07/20/2016 – A House committee has approved two important postal measures that may be considered by the full House in the fall. The Oversight and Government Reform Committee adopted the Postal Service Reform Act of 2016 (H.R. 5714) and the Postal Service Financial Improvement Act (H.R. 5707) in a voice vote on July 12.
The Postal Service Reform Act, which was co-sponsored by Committee Chairman Jason Chaffetz (R-UT), Ranking Member Elijah Cummings (D-MD), Reps. Mark Meadows (R-NC), Stephen Lynch (D-MA), and Gerald Connolly (D-VA), is intended to stabilize the Postal Service’s financial situation.
“While the APWU is encouraged by the bipartisan manner in which the committee has approached postal reform, we are troubled by the inclusion of a number of provisions that we believe will undermine efforts to secure a robust future for the Postal Service,” said APWU President Mark Dimondstein. “Unless these provisions are revisited, improved, and changed during consideration of the bill by the full House of Representatives, the APWU will be unable to endorse the legislation.”
The bill addresses the pre-funding requirement of the Postal Accountability and Enhancement Act of 2006 (PAEA), which has wreaked havoc on Postal Service’s finances, through “Medicare integration.” Medicare integration would establish a postal-only health plan in the Federal Employee Health Benefits program that would automatically enroll most Medicare-eligible postal workers in Medicare Parts A, B and D.
Approximately 80 percent of Medicare-eligible postal workers and retirees have enrolled voluntarily because most people who have coverage under an FEHB plan and Medicare save money in the long-run.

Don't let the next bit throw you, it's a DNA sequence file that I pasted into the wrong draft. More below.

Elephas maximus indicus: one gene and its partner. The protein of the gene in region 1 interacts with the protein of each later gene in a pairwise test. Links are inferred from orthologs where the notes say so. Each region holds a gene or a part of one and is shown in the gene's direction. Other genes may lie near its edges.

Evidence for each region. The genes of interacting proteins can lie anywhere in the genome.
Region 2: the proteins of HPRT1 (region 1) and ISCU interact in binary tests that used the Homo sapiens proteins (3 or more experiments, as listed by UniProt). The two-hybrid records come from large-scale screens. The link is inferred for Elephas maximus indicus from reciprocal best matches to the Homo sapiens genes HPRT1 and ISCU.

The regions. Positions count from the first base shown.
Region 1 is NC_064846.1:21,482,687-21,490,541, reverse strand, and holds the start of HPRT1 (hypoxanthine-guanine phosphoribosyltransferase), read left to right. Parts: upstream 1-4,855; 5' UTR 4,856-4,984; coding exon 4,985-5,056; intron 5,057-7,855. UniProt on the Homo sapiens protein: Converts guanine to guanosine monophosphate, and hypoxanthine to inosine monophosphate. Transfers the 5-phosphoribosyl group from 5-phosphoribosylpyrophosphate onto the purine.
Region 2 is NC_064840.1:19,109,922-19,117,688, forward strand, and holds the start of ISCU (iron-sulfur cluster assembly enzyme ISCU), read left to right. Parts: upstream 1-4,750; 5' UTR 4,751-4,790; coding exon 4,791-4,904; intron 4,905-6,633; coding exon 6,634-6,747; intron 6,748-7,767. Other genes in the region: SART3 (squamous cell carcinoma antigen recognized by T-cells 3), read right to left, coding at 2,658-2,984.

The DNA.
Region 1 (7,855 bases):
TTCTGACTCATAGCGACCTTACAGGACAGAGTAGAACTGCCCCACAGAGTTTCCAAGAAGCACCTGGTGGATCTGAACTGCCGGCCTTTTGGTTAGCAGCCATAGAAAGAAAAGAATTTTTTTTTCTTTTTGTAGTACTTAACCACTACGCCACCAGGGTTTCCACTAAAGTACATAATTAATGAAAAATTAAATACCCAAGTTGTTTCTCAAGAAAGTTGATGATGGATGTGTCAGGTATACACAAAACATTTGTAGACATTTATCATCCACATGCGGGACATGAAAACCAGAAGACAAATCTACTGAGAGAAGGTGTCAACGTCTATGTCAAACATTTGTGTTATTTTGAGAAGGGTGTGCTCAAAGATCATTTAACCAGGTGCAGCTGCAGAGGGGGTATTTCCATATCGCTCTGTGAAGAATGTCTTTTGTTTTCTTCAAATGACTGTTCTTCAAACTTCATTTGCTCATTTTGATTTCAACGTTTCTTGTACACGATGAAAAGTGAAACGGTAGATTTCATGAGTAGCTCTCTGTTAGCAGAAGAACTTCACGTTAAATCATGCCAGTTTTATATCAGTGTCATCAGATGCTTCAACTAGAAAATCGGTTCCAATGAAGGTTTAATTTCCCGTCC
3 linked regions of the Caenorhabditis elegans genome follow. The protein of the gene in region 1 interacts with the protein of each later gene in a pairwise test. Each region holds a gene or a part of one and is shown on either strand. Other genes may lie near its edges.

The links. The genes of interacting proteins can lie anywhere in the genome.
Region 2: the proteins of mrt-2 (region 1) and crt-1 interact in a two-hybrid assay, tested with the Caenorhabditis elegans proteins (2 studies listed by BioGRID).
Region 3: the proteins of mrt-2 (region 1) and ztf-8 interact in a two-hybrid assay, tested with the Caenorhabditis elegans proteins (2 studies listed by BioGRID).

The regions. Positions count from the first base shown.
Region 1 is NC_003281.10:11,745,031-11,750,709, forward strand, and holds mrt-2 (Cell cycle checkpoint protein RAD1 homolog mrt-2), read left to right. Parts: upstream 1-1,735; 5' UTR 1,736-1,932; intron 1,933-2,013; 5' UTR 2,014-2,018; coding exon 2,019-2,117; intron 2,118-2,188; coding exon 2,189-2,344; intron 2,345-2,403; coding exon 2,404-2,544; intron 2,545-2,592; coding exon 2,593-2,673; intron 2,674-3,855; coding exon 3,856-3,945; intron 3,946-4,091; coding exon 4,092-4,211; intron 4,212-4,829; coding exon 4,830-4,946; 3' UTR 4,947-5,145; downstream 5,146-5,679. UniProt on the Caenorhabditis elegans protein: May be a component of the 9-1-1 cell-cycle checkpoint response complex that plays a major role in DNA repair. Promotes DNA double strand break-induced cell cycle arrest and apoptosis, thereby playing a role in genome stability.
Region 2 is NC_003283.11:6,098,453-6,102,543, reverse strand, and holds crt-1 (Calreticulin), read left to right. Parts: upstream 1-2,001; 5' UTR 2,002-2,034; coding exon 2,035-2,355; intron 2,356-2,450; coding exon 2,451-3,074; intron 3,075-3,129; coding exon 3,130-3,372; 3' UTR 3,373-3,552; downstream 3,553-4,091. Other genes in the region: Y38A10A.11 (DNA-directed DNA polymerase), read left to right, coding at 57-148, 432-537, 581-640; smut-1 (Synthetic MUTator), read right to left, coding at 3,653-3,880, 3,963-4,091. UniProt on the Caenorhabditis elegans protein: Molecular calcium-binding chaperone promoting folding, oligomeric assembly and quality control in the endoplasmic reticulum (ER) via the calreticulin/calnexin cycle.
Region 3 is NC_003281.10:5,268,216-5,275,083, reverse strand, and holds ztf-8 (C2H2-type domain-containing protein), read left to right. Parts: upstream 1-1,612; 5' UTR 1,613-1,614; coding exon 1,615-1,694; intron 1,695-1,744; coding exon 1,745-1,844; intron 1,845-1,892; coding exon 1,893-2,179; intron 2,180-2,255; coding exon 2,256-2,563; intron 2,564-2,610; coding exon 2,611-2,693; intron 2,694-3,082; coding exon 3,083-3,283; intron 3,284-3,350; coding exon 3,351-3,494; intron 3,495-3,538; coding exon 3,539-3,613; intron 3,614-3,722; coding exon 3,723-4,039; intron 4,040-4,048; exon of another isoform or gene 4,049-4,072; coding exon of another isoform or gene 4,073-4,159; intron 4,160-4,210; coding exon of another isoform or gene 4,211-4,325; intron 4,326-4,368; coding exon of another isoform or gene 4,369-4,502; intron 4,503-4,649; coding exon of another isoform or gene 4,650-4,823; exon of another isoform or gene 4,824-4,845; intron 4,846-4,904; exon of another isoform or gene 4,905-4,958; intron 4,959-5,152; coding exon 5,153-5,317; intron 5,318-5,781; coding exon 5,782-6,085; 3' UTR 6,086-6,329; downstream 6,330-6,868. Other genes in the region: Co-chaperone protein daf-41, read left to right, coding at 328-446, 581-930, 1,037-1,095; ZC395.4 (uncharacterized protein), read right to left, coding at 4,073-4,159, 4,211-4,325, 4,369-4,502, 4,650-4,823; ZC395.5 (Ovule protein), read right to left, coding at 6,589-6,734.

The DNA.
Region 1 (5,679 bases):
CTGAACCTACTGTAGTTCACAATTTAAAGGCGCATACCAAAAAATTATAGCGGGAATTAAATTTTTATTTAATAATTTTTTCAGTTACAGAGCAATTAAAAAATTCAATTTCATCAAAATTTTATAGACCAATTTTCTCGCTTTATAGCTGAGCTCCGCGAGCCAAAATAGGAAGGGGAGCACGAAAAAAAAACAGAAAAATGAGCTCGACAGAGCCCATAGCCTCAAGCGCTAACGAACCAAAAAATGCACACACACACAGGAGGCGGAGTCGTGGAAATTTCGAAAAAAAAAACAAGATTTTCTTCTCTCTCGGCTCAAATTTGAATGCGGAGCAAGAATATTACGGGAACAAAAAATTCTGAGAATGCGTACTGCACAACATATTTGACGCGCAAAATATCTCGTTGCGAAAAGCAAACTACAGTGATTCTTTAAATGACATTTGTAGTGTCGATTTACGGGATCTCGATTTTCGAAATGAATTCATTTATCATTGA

The APWU could support Medicare integration, provided:
- The program remains part of the Federal Employees Health Benefits program (as it is in the current bill);
- It is part of comprehensive postal reform, not a stand-alone measure;
- Enrollment in Medicare Part D results in no additional costs to employees and retirees, and
- There is an opt-out provision for hardship cases. (Currently the measure does not include an opt-out provision.)
“We believe an opt-out provision is essential. We also believe it is paramount that input from unions, Medicare, Social Security and the Office of Personnel Management (OPM) be included in postal management’s process of providing Medicare education to postal workers,” Dimondstein said.
The bill also contains a provision that would convert door delivery to curb-side delivery or cluster boxes, which would represent a major reduction in service and undermine opportunities for growth.
With regard to postage rates, the APWU believes the proposed language fails to offer an appreciable improvement. As written, the bill would skew rate reviews by the Postal Regulatory Commission (PRC) toward lower rates and away from sustainable income needed by the Postal Service. Further, the bill does not go far enough to restore the lapsed “exigent” rate increase that was implemented in January 2014 and eliminated in April 2016. The legislation restores only half of the increase.